[Advaita-l] Some questions on Advaita Vedanta and Smartism
srirudra at vsnl.com
Mon Nov 7 10:12:55 CST 2005
Linga means the mark /type /category and does not mean a penis.In Samskrit
there are three lingams-sthree lingam,pullingam and napumsakalingam.meaning
female ,male and all other living, nonliving beings/things which donot have
buddhi.We may linga is equivalent of gender of English Grammer.The Samskrit
word for penis is shisna.So linga has to be construed as a mark/indicator
only and not as suggested.Yoni denotes the gateway out of which future
babies comeout inrespect of mammals.Shiva is linga swarupa does not mean
that He is like a penis.He is available in any symbol the devotee
----- Original Message -----
From: Satish Arigela <satisharigela at yahoo.com>
To: A discussion group for Advaita Vedanta
<advaita-l at lists.advaita-vedanta.org>
Sent: Tuesday, November 01, 2005 4:42 AM
Subject: Re: [Advaita-l] Some questions on Advaita Vedanta and Smartism
> I should agree with shrI Jaldhar on the issue of
> In the Shiva Purana it is clearly mentioned that the
> linga is actually Shiva's penis. It narrates the story
> behind it starting with the incident in the dArukavana
> (dAruka forest).
> Linga isnt generally worshipped without a Yoni.
> If Linga means only mark or type then what about Yoni?
> Should we not come up with a matching alternative
> explanation for Yoni?
> Other than the Shiva Purana there is a lot of
> vAmAchAra material which confirms that linga is penis.
> --- S Jayanarayanan <sjayana at yahoo.com> wrote:
> > Here's H.H.Wilson's take on the word "linga" - he
> > simply takes the
> > meaning to be 'mark' or 'type', being symbolic of
> > Shiva. Unless there
> > is good reason to believe otherwise, I'm going to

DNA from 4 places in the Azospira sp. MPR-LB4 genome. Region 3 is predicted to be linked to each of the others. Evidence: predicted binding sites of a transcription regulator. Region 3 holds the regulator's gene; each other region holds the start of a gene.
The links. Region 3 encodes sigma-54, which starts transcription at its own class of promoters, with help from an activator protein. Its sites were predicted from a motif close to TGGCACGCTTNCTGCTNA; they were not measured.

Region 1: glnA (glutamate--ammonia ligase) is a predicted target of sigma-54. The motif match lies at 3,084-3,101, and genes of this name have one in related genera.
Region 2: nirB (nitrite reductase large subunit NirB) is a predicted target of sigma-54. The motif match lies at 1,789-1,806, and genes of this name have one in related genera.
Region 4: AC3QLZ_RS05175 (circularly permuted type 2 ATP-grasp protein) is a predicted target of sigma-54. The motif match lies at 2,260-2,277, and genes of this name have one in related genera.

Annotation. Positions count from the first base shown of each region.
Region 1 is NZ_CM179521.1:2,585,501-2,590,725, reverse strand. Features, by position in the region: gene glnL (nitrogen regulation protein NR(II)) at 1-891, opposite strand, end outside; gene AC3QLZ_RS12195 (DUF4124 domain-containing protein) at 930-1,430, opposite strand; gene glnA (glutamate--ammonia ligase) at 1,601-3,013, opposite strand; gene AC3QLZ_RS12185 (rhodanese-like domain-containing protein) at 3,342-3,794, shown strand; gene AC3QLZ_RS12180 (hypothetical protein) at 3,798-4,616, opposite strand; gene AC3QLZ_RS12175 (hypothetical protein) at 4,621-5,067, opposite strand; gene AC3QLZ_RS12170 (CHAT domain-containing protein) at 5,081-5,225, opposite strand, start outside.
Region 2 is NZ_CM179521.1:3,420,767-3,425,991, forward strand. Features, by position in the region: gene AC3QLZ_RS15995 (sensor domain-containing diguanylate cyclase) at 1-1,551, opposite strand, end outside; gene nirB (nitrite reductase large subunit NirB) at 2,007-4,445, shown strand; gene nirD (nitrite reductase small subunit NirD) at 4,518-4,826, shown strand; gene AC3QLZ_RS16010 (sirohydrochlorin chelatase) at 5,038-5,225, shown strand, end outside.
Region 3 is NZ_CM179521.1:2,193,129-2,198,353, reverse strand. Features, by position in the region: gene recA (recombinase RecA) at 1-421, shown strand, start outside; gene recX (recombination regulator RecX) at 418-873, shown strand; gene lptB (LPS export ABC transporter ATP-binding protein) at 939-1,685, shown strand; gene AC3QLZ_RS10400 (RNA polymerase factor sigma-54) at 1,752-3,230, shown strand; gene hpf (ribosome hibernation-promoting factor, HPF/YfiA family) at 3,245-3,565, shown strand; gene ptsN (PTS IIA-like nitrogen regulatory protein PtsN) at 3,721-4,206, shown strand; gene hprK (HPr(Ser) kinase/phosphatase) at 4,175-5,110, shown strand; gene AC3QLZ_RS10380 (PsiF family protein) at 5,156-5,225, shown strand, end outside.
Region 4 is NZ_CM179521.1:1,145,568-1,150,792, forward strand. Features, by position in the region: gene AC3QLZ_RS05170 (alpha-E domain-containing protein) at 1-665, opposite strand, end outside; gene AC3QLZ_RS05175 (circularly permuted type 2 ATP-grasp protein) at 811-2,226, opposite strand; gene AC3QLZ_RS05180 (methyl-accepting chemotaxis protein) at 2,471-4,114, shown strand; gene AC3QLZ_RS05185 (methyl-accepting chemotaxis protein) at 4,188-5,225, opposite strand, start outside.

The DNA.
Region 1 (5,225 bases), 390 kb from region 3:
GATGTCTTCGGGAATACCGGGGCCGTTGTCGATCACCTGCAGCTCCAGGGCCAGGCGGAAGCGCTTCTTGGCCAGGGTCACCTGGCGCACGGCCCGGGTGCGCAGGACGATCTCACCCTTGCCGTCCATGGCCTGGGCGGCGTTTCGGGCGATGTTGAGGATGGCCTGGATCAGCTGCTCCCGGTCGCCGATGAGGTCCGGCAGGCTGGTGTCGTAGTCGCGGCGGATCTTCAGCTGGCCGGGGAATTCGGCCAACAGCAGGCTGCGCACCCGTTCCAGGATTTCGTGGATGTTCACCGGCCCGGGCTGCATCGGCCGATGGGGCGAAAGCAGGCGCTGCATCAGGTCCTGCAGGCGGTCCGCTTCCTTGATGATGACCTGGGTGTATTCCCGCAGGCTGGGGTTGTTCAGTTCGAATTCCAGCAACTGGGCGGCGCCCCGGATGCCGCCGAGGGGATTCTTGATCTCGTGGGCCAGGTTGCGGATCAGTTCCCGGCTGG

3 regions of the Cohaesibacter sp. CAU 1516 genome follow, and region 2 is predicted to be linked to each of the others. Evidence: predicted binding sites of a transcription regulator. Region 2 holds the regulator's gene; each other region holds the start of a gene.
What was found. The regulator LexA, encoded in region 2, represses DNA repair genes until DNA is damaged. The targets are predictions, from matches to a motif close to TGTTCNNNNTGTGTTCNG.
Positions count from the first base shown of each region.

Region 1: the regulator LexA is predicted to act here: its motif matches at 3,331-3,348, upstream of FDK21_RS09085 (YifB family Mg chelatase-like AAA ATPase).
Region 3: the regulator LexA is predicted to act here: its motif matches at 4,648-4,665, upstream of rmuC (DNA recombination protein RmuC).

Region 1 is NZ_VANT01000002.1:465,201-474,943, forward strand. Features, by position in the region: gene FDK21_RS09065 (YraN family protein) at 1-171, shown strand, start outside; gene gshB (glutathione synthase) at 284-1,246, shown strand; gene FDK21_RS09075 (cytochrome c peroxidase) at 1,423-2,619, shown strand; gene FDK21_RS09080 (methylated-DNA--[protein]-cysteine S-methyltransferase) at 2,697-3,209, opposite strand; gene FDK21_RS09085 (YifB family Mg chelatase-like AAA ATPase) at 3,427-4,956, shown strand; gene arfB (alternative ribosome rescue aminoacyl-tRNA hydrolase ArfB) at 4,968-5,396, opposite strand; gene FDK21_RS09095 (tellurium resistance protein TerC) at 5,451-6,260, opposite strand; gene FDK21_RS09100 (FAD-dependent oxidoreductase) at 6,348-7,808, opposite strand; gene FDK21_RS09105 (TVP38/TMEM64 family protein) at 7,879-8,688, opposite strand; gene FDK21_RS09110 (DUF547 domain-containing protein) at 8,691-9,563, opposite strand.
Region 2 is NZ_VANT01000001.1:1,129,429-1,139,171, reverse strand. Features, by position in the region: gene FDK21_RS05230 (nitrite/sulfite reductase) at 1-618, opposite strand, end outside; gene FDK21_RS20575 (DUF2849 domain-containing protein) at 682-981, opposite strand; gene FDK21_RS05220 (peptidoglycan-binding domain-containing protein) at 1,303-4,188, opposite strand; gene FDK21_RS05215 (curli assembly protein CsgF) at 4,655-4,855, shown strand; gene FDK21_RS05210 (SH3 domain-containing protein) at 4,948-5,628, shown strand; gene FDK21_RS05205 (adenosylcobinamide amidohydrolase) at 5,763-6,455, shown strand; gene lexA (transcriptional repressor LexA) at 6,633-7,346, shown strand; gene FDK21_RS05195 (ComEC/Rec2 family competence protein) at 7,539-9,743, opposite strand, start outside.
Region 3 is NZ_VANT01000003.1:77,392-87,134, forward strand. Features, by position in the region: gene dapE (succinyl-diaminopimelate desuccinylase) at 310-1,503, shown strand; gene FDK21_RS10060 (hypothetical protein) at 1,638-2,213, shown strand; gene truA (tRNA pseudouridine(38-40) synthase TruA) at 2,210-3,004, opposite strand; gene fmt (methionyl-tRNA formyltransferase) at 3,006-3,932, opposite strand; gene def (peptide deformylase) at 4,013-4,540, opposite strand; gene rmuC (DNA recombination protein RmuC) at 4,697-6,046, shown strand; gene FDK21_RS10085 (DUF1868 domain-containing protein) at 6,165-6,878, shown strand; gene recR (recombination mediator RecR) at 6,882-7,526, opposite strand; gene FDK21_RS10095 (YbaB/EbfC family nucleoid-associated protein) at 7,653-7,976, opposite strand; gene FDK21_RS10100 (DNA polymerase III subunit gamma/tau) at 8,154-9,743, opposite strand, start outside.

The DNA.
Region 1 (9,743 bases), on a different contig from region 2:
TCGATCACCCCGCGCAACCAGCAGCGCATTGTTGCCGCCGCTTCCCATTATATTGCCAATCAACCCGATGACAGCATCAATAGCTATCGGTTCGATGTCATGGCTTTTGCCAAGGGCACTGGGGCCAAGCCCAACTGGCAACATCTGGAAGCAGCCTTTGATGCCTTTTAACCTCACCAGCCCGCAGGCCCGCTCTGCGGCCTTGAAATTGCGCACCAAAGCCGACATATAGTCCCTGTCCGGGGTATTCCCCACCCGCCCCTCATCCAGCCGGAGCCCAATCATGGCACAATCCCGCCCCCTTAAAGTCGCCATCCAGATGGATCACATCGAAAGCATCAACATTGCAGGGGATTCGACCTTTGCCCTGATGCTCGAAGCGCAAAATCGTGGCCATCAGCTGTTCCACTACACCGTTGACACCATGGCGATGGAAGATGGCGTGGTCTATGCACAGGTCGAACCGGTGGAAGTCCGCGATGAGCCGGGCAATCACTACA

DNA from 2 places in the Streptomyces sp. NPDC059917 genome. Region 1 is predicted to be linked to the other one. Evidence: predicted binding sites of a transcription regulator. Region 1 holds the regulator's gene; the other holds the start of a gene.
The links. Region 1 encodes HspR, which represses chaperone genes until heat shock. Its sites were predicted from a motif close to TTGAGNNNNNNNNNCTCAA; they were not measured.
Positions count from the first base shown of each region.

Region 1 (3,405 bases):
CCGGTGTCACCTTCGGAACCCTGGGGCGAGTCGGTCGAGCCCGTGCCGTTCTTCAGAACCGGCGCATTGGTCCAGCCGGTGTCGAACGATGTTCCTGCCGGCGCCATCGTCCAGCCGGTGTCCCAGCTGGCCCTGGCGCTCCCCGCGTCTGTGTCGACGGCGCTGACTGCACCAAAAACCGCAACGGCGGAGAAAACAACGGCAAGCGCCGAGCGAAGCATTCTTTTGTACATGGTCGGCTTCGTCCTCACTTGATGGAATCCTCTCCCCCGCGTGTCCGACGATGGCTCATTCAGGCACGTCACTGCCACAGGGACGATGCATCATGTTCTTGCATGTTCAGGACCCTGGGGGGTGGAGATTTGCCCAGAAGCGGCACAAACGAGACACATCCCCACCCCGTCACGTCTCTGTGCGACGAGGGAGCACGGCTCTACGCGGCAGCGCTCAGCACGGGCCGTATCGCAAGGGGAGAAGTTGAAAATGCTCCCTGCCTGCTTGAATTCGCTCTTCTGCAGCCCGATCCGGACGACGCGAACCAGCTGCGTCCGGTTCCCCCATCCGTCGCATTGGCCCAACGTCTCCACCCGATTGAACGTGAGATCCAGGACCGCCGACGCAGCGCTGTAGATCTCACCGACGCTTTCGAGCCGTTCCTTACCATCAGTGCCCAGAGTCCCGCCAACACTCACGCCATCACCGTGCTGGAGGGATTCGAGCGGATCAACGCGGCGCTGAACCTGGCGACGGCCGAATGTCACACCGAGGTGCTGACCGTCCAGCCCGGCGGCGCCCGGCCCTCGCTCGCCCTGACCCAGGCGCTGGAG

> > believe his
> > account.
> > Pages xli-xlii of the translation "The Visnu
> > Purana":
> > ---
> > 11. Linga PurANa. "Where Maheshvara, present in the
> > agni linga,
> > explained (the objects of life) virtue, wealth,
> > pleasure, and final
> > liberation at the end of the agni kalpa, that
> > PurANa, consisting of
> > eleven thousand stanzas, was called the Lainga by
> > BrahmA himself."
> > The Linga PurANa conforms accurately enough to this
> > description.
> > ...
> > A description of the universe, and of the regal
> > dynasties of the
> > Vaivasvata Manvantara to the time of KR^ishhNa, runs
> > through a number
> > of chapters, in substance, and very commonly in
> > words, the same as in
> > other PurANas. After which, the word resumes its
> > proper character,
> > narrating legends, and enjoining rites, and reciting
> > prayers,
> > intending to do honour to Shiva under various forms.
> > Although,
> > however, the Linga holds a prominent place amongst
> > them, the spirit
> > of the worship is as little influenced by the
> > character of the type
> > as can well be imagined. There is nothing like the
> > phallic orgies of
> > antiquity; it is all mystical and spiritual. The
> > Linga is twofold,
> > external and internal. The ignorant, who need a
> > visible sign, worship
> > Shiva through a 'mark' or 'type' - which is the
> > proper meaning of the
> > word "Linga" - of wood or stone; but the wise look
> > upon this outward
> > emblem as nothing, and contemplate in their minds
> > the invisible,
> > inscrutable type, which is Shiva himself. Whatever
> > may have been the
> > origin of this form of worship in India, the notions
> > upon which it
> > was founded, according to the impure fancies of
> > European writers, are
> > not to be traced in even the Shaiva PurANas.
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